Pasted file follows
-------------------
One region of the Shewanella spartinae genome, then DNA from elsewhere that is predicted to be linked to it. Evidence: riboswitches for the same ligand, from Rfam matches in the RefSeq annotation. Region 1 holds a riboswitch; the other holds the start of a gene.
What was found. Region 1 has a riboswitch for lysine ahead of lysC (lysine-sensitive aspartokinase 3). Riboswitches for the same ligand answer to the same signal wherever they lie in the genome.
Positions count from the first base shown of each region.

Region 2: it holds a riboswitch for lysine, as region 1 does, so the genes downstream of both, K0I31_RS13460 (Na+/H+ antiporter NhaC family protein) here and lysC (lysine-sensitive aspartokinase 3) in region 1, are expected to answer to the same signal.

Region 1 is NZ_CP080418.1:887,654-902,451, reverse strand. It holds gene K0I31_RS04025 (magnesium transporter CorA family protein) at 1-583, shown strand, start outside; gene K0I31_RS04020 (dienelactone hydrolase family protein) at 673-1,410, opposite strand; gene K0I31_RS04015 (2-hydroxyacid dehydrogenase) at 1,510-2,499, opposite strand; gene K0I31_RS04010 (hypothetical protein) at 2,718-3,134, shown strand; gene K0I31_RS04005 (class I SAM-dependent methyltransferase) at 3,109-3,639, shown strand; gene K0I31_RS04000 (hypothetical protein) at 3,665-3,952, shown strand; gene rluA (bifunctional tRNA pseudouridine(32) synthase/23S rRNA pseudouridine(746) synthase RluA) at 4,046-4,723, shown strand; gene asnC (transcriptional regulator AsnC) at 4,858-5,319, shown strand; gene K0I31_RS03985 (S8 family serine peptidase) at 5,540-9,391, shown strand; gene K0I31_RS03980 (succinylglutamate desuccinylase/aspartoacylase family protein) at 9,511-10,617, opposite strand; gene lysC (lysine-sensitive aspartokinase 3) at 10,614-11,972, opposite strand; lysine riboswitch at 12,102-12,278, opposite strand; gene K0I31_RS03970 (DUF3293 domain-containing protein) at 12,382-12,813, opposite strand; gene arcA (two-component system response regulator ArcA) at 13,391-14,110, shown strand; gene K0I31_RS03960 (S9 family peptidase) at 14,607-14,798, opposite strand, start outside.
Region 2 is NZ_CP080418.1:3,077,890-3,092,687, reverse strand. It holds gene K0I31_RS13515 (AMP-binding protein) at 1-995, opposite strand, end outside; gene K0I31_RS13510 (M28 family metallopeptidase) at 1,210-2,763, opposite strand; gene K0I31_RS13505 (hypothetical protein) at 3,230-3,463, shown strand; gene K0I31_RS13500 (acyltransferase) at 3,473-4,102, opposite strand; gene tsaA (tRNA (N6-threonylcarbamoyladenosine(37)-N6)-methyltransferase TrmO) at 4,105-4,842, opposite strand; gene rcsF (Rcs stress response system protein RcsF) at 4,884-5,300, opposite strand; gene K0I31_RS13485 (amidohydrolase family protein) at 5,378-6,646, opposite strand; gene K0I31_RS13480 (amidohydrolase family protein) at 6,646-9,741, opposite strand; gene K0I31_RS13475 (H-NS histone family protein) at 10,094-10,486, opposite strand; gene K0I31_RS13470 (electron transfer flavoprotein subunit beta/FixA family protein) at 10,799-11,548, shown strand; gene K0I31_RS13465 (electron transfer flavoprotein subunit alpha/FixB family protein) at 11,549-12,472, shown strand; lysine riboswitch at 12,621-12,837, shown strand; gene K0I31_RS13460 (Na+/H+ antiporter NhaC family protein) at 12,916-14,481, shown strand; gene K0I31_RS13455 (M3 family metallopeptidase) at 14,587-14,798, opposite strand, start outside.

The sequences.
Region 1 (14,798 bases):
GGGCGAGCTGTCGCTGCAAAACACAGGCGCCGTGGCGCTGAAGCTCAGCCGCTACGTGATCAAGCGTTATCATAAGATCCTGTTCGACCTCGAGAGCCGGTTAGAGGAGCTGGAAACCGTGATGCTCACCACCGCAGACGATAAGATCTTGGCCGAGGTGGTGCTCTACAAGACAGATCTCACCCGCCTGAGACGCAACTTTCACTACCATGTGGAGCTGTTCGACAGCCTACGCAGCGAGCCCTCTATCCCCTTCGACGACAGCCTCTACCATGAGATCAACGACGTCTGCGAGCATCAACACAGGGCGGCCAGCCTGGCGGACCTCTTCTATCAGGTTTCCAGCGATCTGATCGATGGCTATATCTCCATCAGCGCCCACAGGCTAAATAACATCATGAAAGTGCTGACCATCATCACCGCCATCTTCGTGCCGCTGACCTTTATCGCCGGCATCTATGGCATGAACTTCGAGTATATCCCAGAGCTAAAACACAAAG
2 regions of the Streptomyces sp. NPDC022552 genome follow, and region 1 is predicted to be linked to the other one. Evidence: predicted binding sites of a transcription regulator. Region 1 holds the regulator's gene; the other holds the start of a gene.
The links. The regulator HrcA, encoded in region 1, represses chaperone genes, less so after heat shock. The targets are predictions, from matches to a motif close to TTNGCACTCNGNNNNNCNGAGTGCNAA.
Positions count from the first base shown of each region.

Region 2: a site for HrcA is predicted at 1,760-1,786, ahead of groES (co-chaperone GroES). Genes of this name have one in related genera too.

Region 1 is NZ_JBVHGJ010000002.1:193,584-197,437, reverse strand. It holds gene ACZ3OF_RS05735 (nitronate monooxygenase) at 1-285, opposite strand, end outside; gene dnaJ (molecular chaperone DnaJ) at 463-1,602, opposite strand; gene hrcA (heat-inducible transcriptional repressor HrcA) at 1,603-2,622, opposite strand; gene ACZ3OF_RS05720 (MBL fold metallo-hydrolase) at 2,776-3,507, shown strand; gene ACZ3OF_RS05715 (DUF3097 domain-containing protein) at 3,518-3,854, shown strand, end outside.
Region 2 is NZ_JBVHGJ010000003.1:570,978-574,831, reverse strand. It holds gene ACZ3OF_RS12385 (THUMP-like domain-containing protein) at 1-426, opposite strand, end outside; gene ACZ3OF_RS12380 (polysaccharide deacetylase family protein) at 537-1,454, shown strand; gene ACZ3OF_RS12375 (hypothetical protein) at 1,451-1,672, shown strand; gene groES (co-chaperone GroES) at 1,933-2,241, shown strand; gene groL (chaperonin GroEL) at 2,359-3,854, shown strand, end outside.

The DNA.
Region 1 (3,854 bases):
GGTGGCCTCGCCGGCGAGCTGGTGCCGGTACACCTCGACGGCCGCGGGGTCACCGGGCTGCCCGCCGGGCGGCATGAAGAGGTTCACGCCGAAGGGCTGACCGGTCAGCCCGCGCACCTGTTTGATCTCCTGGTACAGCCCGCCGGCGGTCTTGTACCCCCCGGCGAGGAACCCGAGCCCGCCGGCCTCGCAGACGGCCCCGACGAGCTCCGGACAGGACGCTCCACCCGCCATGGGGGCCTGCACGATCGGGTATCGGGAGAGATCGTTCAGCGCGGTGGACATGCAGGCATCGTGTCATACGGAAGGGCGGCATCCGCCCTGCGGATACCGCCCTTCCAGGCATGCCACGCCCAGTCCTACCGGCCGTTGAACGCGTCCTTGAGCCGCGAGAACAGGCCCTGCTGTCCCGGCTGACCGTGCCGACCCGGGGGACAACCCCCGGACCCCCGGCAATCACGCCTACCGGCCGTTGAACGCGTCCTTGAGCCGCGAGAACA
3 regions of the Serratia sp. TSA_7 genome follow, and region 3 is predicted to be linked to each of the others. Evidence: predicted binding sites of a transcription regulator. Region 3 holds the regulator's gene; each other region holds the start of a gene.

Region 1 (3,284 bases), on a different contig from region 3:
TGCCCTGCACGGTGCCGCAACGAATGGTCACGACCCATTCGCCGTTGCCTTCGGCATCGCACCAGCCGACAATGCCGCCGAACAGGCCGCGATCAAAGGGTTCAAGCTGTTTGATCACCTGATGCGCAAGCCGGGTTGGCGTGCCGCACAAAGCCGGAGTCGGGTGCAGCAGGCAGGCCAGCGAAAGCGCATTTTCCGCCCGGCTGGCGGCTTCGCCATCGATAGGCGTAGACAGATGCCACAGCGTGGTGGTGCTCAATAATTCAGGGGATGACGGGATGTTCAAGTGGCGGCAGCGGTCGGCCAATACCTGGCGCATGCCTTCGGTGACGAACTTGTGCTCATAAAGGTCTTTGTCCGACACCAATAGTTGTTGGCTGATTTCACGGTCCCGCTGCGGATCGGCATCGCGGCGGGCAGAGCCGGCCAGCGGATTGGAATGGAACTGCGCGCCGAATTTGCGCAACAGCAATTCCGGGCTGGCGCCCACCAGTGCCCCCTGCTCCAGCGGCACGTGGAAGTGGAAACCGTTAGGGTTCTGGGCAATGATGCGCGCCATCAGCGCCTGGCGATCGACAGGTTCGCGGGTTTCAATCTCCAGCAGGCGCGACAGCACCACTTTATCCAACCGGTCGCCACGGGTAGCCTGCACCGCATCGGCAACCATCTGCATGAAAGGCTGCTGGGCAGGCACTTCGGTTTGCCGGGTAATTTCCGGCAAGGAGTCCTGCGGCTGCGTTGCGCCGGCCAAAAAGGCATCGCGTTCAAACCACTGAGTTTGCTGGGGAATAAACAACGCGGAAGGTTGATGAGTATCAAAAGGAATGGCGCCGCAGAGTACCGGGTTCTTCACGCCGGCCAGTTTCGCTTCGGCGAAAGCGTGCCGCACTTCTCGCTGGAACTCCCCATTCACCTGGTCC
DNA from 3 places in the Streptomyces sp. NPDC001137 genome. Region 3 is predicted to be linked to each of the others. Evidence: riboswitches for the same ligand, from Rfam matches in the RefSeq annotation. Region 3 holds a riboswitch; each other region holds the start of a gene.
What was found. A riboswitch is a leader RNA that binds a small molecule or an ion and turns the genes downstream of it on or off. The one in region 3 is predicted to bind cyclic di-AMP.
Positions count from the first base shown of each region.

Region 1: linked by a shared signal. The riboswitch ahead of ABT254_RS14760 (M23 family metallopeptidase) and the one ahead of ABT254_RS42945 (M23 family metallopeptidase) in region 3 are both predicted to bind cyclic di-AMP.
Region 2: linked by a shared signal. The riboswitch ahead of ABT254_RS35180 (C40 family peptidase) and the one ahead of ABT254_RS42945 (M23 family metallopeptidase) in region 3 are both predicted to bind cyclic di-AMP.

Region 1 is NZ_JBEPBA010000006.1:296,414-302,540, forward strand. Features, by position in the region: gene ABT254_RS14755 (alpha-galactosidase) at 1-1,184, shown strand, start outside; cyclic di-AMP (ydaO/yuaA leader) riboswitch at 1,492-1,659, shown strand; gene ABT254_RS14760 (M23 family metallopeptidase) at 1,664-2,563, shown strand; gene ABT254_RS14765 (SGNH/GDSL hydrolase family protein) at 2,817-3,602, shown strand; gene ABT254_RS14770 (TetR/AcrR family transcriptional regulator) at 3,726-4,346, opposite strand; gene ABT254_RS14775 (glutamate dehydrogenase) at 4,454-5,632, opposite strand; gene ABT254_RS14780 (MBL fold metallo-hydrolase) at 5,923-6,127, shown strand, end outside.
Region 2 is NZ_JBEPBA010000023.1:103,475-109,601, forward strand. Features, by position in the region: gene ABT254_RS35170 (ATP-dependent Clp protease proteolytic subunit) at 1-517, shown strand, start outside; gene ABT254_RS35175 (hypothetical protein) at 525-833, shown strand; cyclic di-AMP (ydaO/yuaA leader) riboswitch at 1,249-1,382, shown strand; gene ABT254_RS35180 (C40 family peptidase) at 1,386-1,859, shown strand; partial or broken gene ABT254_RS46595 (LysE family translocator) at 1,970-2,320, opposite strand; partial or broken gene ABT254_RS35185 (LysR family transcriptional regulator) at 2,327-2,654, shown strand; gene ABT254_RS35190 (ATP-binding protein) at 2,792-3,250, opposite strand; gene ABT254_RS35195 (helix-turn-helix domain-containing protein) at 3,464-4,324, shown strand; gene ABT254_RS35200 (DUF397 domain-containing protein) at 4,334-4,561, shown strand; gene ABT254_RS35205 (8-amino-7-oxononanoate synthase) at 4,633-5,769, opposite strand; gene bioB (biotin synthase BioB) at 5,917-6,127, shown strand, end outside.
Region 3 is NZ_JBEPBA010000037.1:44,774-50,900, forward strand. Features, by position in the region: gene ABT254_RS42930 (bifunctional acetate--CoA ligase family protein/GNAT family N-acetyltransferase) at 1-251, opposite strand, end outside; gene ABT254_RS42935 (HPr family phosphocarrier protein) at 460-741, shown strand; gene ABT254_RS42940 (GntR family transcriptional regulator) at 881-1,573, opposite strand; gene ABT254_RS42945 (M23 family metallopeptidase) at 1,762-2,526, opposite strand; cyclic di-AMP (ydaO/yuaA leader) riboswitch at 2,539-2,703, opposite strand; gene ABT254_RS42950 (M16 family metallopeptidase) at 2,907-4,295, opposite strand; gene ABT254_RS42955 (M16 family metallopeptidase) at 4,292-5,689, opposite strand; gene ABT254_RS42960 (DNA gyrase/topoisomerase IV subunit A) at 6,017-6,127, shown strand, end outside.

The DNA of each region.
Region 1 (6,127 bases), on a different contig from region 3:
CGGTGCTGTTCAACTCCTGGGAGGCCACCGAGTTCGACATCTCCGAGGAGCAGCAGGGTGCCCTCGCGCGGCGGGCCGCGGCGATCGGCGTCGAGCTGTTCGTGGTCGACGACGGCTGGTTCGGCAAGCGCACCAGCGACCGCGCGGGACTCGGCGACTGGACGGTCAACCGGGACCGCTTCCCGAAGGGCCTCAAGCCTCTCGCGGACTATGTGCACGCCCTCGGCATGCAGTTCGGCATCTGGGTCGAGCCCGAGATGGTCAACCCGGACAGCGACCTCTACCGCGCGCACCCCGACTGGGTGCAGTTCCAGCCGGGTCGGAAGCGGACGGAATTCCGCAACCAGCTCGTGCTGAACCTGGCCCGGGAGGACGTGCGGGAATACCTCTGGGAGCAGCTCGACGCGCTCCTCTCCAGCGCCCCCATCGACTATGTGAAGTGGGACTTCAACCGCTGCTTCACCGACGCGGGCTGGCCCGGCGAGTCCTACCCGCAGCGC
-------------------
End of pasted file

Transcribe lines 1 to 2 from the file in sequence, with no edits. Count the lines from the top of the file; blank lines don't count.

One region of the Shewanella spartinae genome, then DNA from elsewhere that is predicted to be linked to it. Evidence: riboswitches for the same ligand, from Rfam matches in the RefSeq annotation. Region 1 holds a riboswitch; the other holds the start of a gene.
What was found. Region 1 has a riboswitch for lysine ahead of lysC (lysine-sensitive aspartokinase 3). Riboswitches for the same ligand answer to the same signal wherever they lie in the genome.